Nevertheless, on a smaller scale, the ideals of capitalism are also intertwined with the ideals of individual liberty, and it is no coincidence that modern industrial capitalism (1780-) coincides exactly with the rise of Enlightenment ideals of the “Rights of Man” etc. etc. The Declaration of Independence (1776) lists “life, liberty and the pursuit of happiness” as the inalienable rights of man, following decades of similar philosophizing by the likes of Rousseau etc. However, this formulation was a last-minute personal tweak by Thomas Jefferson. The actual motto of the Revolution, as popularly conceived, were “life, liberty and property,” which is straight from John Locke. Locke named “Life, Liberty, and Estate.” “Estate” means property, but it also means “estate,” as in: “my house and land,” and if you were a rich landowner — as you would be if you were reading Locke in the 17th century — it meant the entirety of your manor, or domain, and everything and everyone on it.
Jefferson considered this focus on “property” to be just a little too money-grubbing for his taste, so we get “the pursuit of happiness,” which means:
A differing analysis on the origin of this phrase was provided in his (award winning) book “INVENTING AMERICA Jefferson’s Declaration of Independence”, where historian Garry Wills argues [final paragraph, part two]:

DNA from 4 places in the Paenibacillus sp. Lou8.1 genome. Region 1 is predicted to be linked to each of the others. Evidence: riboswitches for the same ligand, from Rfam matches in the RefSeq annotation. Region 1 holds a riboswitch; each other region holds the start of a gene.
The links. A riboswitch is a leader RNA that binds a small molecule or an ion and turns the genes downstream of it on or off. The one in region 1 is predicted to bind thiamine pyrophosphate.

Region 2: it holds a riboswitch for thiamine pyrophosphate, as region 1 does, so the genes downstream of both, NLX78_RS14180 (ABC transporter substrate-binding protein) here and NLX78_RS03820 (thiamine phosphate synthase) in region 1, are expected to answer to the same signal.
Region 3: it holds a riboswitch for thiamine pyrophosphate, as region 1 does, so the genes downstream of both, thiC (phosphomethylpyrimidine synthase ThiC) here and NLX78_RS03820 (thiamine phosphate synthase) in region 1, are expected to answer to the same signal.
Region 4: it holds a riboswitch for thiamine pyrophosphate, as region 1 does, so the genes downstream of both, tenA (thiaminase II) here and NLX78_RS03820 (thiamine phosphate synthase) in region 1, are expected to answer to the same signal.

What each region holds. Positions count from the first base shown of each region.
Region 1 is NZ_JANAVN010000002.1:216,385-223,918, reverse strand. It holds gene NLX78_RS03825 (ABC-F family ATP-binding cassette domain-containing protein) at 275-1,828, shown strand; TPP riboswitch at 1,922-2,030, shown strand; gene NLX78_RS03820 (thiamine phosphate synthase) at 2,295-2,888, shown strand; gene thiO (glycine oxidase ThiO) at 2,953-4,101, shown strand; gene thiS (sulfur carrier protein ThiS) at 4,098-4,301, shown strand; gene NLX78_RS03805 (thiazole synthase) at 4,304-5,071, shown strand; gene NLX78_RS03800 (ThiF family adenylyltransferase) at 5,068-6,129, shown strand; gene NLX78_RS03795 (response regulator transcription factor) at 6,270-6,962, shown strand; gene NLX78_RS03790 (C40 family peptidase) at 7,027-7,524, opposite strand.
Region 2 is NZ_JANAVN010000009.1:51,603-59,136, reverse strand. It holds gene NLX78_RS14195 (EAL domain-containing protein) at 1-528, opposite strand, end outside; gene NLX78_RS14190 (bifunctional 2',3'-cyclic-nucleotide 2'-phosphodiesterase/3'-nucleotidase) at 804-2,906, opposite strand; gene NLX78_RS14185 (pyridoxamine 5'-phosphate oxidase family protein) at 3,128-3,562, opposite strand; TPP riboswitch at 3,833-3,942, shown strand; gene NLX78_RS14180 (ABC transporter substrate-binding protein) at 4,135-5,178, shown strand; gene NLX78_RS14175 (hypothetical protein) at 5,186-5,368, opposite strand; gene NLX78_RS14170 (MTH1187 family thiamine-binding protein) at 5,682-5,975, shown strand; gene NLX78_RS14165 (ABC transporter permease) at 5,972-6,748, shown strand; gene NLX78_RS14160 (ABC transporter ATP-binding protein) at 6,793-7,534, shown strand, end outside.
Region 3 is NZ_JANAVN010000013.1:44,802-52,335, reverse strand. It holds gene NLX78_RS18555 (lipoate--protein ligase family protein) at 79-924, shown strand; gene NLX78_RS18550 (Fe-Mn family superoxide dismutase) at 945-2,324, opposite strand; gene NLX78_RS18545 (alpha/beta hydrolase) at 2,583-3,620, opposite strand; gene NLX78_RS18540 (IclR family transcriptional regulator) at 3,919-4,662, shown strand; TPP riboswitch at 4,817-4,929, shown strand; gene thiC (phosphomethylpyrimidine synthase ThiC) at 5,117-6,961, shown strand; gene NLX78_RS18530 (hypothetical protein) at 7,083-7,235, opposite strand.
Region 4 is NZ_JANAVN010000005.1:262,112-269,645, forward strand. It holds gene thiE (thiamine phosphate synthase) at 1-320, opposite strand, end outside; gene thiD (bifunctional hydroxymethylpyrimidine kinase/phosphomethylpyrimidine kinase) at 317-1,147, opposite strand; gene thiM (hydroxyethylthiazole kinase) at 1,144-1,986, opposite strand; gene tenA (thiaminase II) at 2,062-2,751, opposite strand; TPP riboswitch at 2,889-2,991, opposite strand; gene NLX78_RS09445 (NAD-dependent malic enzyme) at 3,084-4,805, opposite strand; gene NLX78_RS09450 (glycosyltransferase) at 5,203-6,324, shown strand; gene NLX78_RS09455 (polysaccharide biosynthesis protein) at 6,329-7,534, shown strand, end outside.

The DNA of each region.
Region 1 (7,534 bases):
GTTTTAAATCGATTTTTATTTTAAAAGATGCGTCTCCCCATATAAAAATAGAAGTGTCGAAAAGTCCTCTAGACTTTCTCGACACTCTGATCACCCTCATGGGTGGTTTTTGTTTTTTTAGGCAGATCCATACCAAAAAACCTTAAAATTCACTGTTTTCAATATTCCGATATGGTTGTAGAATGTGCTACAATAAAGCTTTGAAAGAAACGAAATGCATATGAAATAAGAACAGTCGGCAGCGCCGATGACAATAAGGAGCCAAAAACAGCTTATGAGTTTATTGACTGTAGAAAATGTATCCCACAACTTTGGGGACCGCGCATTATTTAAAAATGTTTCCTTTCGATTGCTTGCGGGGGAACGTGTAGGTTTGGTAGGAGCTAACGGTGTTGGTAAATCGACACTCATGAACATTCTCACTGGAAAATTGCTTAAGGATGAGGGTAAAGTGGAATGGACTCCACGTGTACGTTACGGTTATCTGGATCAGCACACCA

When Jefferson spoke of pursuing happiness, he had nothing vague or private in mind. He meant a public happiness which is measurable; which is, indeed, the test and justification of any government. But to understand why he considered the pursuit of that happiness an unalienable right, we must look to another aspect of Enlightenment thought – to the science of morality.
Wills addresses the “the science of morality” in part three (regarding “the pursuit of happiness”, eminently in chapters 16-18).
Wills states, “If he [Jefferson] meant to signal dependence on Locke in his Declaration, he chose an odd way of doing it when he omitted the central concept of Locke in its most expected place.” – by substituting “the pursuit of happiness” for “property”. Wills further suggests, “… we should turn to the principal delineator of unalienable rights in Jefferson’s intellectual milieu – to Francis Hutcheson.”
Of Hutcheson, Wills states, “No one did more in the eighteenth century to encourage the measuring of public happiness than did Francis Hutcheson, with his 1725 formula for ‘the greatest happiness of the greatest number.’” But Wills also points out that Locke himself used the phrase “pursuit of happiness” conspicuously, and that there was significant agreement by these two men: both saw it as a “constant determination”.
Wills here suggests this contribution from Adam Ferguson: